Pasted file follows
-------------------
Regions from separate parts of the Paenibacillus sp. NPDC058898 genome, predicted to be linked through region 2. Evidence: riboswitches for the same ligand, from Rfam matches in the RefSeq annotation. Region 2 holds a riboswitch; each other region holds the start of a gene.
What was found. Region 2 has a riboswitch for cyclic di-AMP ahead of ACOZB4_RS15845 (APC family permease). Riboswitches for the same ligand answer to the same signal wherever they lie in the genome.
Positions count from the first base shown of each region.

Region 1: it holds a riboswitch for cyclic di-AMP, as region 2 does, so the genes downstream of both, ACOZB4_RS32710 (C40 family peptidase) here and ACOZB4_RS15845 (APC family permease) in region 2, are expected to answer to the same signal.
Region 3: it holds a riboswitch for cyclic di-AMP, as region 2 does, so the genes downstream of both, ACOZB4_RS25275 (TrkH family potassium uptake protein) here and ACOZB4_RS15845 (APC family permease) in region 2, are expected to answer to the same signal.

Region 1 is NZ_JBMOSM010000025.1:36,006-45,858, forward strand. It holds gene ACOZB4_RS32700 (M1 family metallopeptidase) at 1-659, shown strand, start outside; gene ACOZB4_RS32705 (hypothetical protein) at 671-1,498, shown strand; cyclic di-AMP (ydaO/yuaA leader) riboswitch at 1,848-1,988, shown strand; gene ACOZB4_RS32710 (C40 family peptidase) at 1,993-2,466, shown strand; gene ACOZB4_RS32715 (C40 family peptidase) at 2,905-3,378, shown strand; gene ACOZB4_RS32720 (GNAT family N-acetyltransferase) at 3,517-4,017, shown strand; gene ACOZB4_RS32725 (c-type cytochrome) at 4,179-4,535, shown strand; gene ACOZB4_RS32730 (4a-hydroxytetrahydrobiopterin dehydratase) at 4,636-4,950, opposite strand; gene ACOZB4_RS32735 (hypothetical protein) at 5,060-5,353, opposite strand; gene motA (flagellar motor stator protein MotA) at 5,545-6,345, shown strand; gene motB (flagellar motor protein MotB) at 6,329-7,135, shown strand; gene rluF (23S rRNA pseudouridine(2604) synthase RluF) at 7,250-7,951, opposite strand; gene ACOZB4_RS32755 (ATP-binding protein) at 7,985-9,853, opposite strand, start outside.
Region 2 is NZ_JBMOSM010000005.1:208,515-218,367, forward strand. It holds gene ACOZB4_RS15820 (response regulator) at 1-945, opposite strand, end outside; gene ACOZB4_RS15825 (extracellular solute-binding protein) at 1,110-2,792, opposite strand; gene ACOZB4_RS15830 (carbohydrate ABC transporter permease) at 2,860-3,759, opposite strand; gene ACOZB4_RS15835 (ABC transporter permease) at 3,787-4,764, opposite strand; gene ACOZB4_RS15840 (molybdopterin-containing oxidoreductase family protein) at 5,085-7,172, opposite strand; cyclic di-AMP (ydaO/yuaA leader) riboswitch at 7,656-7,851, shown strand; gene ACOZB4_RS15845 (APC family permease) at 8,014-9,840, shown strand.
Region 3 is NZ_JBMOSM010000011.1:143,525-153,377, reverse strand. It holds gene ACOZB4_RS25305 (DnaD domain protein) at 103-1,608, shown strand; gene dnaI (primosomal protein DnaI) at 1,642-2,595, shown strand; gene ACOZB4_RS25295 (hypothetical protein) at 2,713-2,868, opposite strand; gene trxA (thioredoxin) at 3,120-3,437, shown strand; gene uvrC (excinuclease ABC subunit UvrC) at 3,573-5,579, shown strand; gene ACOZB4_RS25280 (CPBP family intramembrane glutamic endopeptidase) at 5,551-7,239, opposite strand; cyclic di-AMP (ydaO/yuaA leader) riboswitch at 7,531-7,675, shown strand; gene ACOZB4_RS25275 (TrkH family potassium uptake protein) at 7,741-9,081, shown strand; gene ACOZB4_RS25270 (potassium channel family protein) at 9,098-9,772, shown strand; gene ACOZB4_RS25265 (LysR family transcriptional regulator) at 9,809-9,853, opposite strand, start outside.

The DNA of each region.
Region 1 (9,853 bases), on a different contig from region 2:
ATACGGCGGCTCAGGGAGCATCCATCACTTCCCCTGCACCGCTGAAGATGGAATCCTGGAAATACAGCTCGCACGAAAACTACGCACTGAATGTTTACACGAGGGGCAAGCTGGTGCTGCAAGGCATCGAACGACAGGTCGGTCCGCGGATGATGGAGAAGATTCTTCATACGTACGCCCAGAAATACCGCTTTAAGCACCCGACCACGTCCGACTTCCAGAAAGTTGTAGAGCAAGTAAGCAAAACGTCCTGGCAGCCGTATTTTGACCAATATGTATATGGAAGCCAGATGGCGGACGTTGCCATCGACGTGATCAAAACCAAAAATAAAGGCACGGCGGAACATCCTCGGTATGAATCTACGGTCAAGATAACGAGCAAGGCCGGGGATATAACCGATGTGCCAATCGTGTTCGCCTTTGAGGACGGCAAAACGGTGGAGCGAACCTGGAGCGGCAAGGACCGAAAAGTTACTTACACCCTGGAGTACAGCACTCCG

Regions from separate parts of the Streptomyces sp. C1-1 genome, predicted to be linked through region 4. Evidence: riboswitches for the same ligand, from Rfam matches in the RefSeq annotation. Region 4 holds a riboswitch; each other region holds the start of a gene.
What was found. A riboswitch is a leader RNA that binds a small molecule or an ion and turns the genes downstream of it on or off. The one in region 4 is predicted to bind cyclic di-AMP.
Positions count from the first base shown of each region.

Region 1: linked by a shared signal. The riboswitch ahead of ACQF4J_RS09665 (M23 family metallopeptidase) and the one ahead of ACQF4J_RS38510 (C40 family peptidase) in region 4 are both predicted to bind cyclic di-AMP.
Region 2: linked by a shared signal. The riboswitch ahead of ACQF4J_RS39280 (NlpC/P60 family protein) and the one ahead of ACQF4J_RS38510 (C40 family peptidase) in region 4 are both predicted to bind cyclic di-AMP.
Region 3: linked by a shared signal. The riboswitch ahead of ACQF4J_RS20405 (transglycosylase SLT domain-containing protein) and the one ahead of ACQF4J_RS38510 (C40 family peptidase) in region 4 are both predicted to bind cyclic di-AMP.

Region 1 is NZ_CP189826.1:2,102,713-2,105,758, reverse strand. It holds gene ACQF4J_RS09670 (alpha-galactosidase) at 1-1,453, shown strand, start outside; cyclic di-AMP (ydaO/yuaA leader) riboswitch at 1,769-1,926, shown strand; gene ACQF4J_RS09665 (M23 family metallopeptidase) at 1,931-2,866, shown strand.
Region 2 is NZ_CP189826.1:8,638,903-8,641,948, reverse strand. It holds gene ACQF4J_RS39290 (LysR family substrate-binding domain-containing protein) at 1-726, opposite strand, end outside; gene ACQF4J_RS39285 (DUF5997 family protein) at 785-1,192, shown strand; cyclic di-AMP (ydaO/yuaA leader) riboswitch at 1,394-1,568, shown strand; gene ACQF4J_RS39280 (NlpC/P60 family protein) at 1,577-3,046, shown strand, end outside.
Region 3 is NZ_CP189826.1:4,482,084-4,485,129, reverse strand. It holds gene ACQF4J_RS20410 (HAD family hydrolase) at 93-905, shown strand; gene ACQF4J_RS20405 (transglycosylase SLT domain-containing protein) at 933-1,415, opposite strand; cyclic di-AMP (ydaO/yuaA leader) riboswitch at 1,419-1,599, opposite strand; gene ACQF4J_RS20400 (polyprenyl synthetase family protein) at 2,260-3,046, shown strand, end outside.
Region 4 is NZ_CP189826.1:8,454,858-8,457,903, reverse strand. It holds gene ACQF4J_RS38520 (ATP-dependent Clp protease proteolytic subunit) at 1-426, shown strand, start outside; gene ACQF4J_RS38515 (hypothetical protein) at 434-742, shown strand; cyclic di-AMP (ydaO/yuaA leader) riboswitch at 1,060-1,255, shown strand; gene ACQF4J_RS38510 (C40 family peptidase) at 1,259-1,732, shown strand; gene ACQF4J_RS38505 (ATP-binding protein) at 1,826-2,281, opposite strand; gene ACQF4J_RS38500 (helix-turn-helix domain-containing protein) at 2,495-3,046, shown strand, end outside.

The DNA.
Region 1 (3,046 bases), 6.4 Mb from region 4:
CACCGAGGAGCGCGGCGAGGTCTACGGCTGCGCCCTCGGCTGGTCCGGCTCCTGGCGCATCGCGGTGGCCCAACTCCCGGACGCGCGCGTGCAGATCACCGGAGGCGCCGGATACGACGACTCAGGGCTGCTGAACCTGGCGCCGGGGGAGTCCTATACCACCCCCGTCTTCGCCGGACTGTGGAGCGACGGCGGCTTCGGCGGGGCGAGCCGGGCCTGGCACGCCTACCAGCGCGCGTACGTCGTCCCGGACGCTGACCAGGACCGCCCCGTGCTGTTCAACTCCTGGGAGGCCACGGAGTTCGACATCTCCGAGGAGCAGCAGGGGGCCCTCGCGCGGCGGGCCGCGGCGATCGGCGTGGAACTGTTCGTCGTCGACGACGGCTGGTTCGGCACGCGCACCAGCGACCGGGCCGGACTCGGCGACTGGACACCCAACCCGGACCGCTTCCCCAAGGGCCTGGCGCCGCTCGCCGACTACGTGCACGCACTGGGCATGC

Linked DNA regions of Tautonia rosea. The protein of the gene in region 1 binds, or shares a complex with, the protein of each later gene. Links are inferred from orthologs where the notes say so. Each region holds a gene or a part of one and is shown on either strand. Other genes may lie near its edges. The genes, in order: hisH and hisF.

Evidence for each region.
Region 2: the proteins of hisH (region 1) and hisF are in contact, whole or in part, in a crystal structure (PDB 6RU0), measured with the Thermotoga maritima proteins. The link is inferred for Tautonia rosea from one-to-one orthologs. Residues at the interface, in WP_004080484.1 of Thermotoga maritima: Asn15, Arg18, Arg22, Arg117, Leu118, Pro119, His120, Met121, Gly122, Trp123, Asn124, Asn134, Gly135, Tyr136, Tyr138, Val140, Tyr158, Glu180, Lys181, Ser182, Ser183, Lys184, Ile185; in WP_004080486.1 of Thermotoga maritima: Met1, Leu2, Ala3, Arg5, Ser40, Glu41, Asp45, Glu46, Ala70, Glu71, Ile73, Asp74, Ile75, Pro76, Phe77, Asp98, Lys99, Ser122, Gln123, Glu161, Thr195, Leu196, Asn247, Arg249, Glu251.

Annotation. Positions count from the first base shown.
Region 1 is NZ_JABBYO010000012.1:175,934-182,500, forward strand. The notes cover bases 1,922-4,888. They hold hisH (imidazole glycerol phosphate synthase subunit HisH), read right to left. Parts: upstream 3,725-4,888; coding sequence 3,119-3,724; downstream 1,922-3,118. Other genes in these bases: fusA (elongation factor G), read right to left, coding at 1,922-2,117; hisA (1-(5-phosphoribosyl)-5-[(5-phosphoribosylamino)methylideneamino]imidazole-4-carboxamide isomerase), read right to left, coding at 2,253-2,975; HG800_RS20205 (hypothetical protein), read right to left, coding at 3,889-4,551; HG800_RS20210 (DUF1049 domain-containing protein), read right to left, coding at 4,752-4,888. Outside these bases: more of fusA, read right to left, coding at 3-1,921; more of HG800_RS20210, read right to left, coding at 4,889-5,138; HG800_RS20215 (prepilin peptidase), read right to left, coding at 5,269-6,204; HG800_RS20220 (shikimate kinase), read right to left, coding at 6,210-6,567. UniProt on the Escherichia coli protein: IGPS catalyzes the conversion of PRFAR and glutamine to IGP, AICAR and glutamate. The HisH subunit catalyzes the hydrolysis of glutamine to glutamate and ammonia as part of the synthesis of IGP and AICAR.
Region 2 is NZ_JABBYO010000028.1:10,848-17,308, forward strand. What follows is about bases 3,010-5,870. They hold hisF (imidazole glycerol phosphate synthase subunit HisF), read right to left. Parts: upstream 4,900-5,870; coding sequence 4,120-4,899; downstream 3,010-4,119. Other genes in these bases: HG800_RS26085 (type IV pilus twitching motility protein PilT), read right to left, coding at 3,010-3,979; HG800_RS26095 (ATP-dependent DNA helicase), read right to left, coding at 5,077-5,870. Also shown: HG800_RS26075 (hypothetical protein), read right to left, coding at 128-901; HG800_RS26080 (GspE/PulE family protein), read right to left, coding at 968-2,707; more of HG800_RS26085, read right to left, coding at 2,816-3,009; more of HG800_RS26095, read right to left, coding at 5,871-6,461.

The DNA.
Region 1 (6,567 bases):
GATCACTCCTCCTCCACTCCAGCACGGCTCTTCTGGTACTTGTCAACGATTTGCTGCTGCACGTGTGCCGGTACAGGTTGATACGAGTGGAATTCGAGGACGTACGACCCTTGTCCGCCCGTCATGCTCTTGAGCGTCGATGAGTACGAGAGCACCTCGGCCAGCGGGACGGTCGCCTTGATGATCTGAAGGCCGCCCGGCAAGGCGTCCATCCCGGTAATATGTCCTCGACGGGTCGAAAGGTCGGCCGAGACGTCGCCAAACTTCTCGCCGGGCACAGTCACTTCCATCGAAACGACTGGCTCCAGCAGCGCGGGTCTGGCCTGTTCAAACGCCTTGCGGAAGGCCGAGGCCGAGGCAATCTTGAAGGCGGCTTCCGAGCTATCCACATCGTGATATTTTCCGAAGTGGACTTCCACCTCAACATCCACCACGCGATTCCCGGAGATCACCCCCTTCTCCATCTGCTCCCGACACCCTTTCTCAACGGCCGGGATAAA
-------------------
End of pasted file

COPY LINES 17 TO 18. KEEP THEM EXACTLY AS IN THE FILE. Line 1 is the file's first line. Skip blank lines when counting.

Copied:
Region 3: linked by a shared signal. The riboswitch ahead of ACQF4J_RS20405 (transglycosylase SLT domain-containing protein) and the one ahead of ACQF4J_RS38510 (C40 family peptidase) in region 4 are both predicted to bind cyclic di-AMP.

Region 1 is NZ_CP189826.1:2,102,713-2,105,758, reverse strand. It holds gene ACQF4J_RS09670 (alpha-galactosidase) at 1-1,453, shown strand, start outside; cyclic di-AMP (ydaO/yuaA leader) riboswitch at 1,769-1,926, shown strand; gene ACQF4J_RS09665 (M23 family metallopeptidase) at 1,931-2,866, shown strand.